Suburban offices are often an easier target. Brookfield Residential Last year, I snapped up a pair of 1986 buildings near the Old Town of Alexandria. It was previously rented by a government contractor. Surrounded by open spaces, they are reasonably sized than downtown buildings, each on four levels. Brookfield has turned them into 81 luxury condos, priced between $ 400,000 and $ 2.5 million. Greg Hughes, senior vice president of the company, said it should be done in the fall and 20 homes are already under contract.

Two towers in Park & ​​Ford, Alexandria, one of which was the Ministry of Agriculture’s outpost, are also surrounded by spaces and lights that are hard to find downtown. A national developer, Rowe bought real estate before the pandemic and began redesigning it. It was a lucky timing. With all the windows, the deeper floorboards of the building were less of an issue and actually led to larger apartments, many with burrows ideal for working at home. By the time development began last November, the unit was what many lessors were looking for. Over 40 percent of the 435 apartments are rented.

Mark Rivers, Executive Vice President of Lowe, said the company wants to recreate its success elsewhere in the region, but the competition for good conversion candidates is becoming increasingly fierce.

Like many, the transition from traditional office buildings was accelerated by a pandemic. But that’s certainly not the cause. Modern spaces in rethinking areas, such as the Navy Yard, cost money on downtown block-shaped 1980s buildings long before Covid. Even typical conservative tenants, such as law firms, were beginning to branch. Take Williams & Connolly, who announced in 2018 that he would abandon the Metro Center headquarters in the Pier Trophy Building. (At least one developer investigated the company’s previous bargains as possible conversion candidates, but only determined that it wasn’t feasible.)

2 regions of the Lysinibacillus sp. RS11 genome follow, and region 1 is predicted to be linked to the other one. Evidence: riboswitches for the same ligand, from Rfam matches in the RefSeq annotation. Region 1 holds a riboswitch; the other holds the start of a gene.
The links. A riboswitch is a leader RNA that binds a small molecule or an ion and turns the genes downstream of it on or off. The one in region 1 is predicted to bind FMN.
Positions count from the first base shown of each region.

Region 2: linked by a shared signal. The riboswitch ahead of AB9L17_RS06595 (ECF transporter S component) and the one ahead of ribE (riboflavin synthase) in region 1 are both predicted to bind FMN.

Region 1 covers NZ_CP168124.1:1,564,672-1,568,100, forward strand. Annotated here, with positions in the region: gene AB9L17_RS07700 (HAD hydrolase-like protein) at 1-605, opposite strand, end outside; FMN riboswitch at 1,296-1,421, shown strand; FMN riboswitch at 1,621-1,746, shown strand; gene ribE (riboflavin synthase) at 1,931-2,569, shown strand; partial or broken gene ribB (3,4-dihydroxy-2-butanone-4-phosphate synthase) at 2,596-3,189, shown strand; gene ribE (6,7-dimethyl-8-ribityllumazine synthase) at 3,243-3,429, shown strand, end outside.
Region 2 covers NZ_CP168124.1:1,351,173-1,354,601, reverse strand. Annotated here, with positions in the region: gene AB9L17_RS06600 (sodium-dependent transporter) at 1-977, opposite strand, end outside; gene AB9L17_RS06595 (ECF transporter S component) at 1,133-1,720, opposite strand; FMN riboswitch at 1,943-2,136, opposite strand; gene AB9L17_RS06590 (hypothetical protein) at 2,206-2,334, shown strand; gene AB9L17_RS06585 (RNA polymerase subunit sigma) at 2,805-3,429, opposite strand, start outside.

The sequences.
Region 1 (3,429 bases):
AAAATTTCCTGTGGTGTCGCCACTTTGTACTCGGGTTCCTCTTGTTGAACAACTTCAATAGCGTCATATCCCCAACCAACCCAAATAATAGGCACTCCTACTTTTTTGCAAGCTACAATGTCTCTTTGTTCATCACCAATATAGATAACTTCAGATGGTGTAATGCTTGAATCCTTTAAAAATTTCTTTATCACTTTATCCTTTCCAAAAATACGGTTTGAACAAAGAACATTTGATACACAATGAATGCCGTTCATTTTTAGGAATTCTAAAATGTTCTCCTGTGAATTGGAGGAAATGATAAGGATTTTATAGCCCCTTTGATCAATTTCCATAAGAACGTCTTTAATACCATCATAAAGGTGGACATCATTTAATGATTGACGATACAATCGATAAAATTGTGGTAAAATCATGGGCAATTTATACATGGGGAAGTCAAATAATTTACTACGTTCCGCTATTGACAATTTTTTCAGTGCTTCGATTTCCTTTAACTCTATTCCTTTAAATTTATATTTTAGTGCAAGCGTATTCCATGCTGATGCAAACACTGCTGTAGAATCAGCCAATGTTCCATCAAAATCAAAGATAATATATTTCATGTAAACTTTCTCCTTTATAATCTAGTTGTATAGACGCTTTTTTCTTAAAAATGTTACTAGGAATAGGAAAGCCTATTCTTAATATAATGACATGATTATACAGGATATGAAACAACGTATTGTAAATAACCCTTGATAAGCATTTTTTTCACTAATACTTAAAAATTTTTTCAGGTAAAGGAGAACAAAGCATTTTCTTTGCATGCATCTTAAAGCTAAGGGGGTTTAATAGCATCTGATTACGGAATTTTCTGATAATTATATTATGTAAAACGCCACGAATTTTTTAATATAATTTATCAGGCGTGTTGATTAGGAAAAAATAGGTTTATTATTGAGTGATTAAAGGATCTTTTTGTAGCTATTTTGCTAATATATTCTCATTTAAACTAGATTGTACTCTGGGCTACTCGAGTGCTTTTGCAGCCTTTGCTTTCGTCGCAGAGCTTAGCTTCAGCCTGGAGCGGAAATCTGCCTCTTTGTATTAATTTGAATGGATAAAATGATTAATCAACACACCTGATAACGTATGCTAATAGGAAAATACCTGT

“Many of the areas that are currently doing very well are those with lots of retail stores and homes,” said Austin Holderness, Chief Development Officer at Car Properties. “Putting an office building in such an environment takes advantage of the slightly lacking energy in the central business district.”

“The reason we need more housing in downtown is to keep up with these new areas, to create a 24/7 atmosphere.”

That’s why in 2017, Carr decided to build a modern office project. Signal houseIn the Union Market District, Holderness explains. The building opened last year during the worst market downturn in history, but 70% of 227,000 square feet is already rented.this is Largest tenant, TikTokTaken the 3.5th floor.

City officials are watching carefully. “The reason we need more housing in downtown is to keep up with these new areas, to create a 24/7 atmosphere,” said John, Deputy Mayor of Planning and Economic Development at DC. Falsicchio says. Therefore, in December last year, he asked real estate owners for their views on how the city could help facilitate the conversion from more offices to homes. Then, in a 2023 budget proposal announced in March, Mayor Muriel Bauser told some building owners in downtown to make such a conversion, as long as at least 8% of the units were affordable. Proposed an annual tax cut.

As Falsicchio sees, even if only a small percentage of vacant office buildings in DC become residential, it creates the vitality needed to attract tenants to take over the remaining space for other purposes. Useful for. The only way to do this is to better combine the uses. “

This article will be displayed in July 2022 Washingtonian.

You may also like